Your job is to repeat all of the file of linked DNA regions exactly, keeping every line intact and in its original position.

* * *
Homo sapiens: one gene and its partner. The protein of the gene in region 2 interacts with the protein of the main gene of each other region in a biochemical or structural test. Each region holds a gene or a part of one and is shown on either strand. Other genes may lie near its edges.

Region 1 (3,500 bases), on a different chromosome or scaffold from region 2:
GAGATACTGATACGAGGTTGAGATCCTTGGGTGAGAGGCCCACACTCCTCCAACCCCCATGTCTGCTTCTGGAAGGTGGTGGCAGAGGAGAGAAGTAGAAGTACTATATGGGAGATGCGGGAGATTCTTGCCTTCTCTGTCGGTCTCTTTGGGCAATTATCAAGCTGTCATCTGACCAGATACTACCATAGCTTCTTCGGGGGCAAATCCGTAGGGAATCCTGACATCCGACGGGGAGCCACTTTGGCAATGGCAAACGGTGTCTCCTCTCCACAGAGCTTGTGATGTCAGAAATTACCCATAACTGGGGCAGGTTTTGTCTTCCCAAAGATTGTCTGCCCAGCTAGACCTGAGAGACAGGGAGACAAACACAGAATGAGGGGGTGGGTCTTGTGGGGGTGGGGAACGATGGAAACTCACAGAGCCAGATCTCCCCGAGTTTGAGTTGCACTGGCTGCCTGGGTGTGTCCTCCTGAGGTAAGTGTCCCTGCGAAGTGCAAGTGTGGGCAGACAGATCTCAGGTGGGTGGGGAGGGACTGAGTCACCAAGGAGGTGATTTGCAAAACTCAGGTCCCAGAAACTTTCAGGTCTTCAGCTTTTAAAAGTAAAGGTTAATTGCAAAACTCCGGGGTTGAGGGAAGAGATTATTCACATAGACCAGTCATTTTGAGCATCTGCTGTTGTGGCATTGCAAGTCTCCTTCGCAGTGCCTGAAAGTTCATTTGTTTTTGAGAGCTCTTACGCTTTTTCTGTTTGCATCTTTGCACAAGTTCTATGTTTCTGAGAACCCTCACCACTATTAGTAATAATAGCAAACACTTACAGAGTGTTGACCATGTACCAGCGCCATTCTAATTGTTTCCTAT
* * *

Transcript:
Homo sapiens: one gene and its partner. The protein of the gene in region 2 interacts with the protein of the main gene of each other region in a biochemical or structural test. Each region holds a gene or a part of one and is shown on either strand. Other genes may lie near its edges.

Region 1 (3,500 bases), on a different chromosome or scaffold from region 2:
GAGATACTGATACGAGGTTGAGATCCTTGGGTGAGAGGCCCACACTCCTCCAACCCCCATGTCTGCTTCTGGAAGGTGGTGGCAGAGGAGAGAAGTAGAAGTACTATATGGGAGATGCGGGAGATTCTTGCCTTCTCTGTCGGTCTCTTTGGGCAATTATCAAGCTGTCATCTGACCAGATACTACCATAGCTTCTTCGGGGGCAAATCCGTAGGGAATCCTGACATCCGACGGGGAGCCACTTTGGCAATGGCAAACGGTGTCTCCTCTCCACAGAGCTTGTGATGTCAGAAATTACCCATAACTGGGGCAGGTTTTGTCTTCCCAAAGATTGTCTGCCCAGCTAGACCTGAGAGACAGGGAGACAAACACAGAATGAGGGGGTGGGTCTTGTGGGGGTGGGGAACGATGGAAACTCACAGAGCCAGATCTCCCCGAGTTTGAGTTGCACTGGCTGCCTGGGTGTGTCCTCCTGAGGTAAGTGTCCCTGCGAAGTGCAAGTGTGGGCAGACAGATCTCAGGTGGGTGGGGAGGGACTGAGTCACCAAGGAGGTGATTTGCAAAACTCAGGTCCCAGAAACTTTCAGGTCTTCAGCTTTTAAAAGTAAAGGTTAATTGCAAAACTCCGGGGTTGAGGGAAGAGATTATTCACATAGACCAGTCATTTTGAGCATCTGCTGTTGTGGCATTGCAAGTCTCCTTCGCAGTGCCTGAAAGTTCATTTGTTTTTGAGAGCTCTTACGCTTTTTCTGTTTGCATCTTTGCACAAGTTCTATGTTTCTGAGAACCCTCACCACTATTAGTAATAATAGCAAACACTTACAGAGTGTTGACCATGTACCAGCGCCATTCTAATTGTTTCCTAT